- Having a tunnel, and such a long tunnel, as the only entry/exit point, when large crowds are expected is not a good idea for several reasons. Perhaps the most significant is that it provides poor visual access to what is happening within the tunnel. In certain circumstances this will potentially have a negative influence on the behaviour of the crowds as they cannot see what is happening further into the tunnel and so cannot perceive that a problem such as a blockage may have developed within or beyond the tunnel. Indeed, if one end of the tunnel was closed by crowd management officials, as some reports suggests, it would have been extremely difficult for people within the tunnel, at the other end of the tunnel and approaching the entrance to the tunnel to know this and hence would persist in trying to enter the tunnel or continue moving along the tunnel. Perhaps more importantly, if the crowd management officials cannot see what is happening within the tunnel, it is more difficult to detect a problem in its early stages, which makes diffusing a minor crowd event and preventing it from developing into a tragic event extremely difficult, if not impossible. It even makes it difficult for crowd management officials to know with any degree of certainty the number of people within the tunnel. This is potentially a recipe for disaster.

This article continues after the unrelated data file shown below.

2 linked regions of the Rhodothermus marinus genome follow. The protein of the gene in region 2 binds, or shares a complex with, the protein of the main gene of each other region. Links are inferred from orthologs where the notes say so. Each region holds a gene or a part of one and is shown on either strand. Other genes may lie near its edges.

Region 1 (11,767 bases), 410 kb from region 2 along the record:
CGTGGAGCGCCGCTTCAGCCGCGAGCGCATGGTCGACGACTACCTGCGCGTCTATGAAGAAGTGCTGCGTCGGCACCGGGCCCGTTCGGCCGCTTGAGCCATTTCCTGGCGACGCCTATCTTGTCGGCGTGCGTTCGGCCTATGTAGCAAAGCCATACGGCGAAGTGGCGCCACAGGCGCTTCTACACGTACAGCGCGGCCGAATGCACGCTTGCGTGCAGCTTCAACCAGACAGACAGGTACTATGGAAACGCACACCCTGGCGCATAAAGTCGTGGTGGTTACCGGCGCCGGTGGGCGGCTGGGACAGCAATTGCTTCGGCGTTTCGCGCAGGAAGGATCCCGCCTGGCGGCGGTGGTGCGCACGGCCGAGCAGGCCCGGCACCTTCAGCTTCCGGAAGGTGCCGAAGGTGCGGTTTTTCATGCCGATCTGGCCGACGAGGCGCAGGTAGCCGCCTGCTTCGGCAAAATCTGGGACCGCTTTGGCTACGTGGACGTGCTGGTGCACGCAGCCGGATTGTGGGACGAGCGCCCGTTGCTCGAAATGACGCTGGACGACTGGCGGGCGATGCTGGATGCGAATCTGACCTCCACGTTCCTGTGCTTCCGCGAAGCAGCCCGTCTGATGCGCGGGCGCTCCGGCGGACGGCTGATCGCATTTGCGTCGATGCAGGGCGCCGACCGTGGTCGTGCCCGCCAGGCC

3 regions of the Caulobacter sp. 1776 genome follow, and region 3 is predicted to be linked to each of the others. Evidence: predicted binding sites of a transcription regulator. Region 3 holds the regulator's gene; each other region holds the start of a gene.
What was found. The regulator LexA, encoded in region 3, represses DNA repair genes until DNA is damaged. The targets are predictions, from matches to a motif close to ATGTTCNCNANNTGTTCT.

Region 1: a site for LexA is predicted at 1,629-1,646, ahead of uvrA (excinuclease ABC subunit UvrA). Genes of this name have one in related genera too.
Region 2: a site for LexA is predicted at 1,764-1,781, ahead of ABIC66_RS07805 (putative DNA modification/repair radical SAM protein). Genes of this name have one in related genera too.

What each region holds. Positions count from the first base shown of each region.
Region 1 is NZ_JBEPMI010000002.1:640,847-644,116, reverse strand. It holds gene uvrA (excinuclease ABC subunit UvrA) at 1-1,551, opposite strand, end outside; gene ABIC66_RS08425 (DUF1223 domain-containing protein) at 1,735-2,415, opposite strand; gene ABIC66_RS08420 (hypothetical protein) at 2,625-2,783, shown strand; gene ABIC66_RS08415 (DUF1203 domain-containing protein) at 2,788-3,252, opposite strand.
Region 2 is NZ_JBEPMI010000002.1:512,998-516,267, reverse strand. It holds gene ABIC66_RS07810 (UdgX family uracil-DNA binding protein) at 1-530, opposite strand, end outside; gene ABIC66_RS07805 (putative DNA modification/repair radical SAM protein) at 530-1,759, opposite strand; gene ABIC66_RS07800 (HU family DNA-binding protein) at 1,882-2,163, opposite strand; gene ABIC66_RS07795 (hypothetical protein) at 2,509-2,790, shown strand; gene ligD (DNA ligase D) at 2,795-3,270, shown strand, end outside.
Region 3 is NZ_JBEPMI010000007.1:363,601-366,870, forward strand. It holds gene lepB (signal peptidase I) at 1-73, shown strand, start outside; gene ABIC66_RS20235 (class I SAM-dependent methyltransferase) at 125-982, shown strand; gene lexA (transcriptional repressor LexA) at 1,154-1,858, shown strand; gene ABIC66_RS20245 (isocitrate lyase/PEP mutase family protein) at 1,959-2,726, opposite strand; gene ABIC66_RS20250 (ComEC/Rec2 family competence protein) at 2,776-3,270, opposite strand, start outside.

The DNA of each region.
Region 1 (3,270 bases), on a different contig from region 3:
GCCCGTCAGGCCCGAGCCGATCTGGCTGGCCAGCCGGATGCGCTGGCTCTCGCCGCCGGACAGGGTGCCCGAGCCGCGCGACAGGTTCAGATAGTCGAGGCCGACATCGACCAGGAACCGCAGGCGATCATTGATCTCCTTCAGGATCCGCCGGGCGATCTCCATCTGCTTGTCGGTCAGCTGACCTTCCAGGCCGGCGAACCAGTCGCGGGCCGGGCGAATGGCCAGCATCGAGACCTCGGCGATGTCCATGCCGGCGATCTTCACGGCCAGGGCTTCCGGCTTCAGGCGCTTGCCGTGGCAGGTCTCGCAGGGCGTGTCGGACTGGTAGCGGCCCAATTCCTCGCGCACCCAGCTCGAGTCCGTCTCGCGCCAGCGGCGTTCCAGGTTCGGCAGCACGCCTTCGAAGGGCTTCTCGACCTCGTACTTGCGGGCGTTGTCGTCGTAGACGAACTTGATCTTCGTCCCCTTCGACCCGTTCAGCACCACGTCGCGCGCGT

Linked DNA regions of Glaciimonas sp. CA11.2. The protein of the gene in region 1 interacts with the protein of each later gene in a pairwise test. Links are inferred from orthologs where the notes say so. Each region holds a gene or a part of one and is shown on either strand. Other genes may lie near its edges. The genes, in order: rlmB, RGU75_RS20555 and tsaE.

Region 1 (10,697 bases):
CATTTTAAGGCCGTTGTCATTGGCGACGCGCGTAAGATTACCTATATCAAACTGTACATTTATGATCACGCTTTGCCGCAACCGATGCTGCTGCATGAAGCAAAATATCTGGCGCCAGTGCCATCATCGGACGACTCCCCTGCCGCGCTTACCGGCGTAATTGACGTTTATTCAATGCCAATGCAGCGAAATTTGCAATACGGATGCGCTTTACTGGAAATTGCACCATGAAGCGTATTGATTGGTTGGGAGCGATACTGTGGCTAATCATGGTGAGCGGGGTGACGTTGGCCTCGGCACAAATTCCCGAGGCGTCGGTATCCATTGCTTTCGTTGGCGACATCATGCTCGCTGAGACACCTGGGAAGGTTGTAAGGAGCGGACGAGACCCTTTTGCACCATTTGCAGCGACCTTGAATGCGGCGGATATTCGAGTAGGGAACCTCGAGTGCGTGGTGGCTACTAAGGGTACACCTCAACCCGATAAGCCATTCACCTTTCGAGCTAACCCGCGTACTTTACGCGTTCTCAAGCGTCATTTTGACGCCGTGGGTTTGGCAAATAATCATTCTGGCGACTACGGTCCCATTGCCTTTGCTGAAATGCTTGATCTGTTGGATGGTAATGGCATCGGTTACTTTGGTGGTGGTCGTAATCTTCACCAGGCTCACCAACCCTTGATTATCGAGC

- From what I can see in the photographs of the crowds approaching the tunnel from the station end i.e. the entrance, there appears to be no attempt at managing this flow. It appears that there was no attempt to meter or regulate the flow of people or to channel the flow of people into the entrance. I assume that the same was happening at the other end of the tunnel i.e. the event end. From the pictures I have seen, the approach to the tunnel appears to have been a ‘free for all’. If a small number of people had been expected to utilise the exit e.g. if there had been a smaller crowd or more entrances/exits, it may not have been necessary to provide this type of crowd management at the entry to the tunnel. However, for an event attracting an audience of 1.4 million with a single entrance/exit, I suggest such measures would have been essential.